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Taking Care of Our Old Folks: Re-installing Self-Governance into our Lives

January 15, 2003

I recently had the opportunity to attend some lobbyists-sponsored functions in Nashville during the swearing-in and opening sessions of the new Tennessee state legislature. (See my previous articles in the rightturns.com archives for why I was at the Tennessee legislature swearing-in ceremonies). These are food and drink parties where the sponsoring group can introduce their "legislative liaisons" and explain their positions on the issues around which their group is organized. These events are surrealistic to the conservative way of thinking in some sense. (Most of us think "Yechh" when lobbyists are brought into the political discussion. The fact is, however, that everyone one of us in this country is connected to some group that lobbies in the state and/or federal legislatives.)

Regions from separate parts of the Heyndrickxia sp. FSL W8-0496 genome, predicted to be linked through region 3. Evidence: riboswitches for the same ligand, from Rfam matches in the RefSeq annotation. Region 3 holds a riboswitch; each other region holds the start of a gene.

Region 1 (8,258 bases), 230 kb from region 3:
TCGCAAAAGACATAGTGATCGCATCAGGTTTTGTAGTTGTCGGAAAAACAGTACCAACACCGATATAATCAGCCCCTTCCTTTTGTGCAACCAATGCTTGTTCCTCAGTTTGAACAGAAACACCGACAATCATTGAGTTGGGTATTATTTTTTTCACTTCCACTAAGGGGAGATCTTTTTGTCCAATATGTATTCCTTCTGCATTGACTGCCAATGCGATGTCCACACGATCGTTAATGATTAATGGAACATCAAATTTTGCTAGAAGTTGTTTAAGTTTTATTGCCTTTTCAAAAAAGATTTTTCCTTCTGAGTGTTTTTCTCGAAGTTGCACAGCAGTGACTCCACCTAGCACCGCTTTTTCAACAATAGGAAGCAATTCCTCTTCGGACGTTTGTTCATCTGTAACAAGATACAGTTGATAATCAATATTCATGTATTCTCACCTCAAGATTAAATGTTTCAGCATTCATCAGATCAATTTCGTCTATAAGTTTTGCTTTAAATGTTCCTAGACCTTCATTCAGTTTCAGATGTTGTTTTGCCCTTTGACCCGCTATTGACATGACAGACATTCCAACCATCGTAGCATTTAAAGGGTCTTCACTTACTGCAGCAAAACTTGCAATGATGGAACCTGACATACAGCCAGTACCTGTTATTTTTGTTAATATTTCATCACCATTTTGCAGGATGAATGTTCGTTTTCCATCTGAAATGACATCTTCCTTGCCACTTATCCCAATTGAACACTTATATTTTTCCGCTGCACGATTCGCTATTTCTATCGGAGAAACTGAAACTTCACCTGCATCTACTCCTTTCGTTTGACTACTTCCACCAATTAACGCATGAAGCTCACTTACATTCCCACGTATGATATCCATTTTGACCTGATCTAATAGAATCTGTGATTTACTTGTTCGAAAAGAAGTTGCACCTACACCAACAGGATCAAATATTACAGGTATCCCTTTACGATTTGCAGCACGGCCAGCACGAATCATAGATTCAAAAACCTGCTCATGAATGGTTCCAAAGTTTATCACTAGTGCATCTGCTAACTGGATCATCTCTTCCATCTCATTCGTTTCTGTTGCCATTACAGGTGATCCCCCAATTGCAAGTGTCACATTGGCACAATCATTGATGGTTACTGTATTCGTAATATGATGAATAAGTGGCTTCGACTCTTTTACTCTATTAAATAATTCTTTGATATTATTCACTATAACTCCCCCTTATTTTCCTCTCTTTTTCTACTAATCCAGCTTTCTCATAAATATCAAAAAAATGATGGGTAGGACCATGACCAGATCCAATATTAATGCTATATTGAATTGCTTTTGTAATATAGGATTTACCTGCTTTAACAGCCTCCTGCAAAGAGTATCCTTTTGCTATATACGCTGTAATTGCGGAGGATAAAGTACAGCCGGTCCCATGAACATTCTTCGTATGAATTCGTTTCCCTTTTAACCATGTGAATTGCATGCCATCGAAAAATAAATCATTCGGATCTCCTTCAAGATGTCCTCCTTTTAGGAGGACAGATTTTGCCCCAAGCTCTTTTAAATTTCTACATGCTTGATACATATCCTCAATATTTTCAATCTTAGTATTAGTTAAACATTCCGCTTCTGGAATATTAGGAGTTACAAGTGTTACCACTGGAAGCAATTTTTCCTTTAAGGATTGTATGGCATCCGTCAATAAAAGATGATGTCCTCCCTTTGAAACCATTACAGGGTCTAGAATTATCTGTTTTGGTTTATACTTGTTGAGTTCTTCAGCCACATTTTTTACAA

The surrealism to my conservative mind is because most lobbyist groups are focused on getting their "fair share" of appropriated money for their "constituents"; not on exploring different ways to solve their issues. When you question them on why more money is the solution when more money in the past did not solve the "problems", you get no answer. When you suggest "other" solutions, you get cool looks. When you say the comptroller reports notes that most state program budgets (including the ones on which the lobbyists are focused) grew much faster than the growth in number of program recipients/enrollees, you get the "that is still not enough funding" response.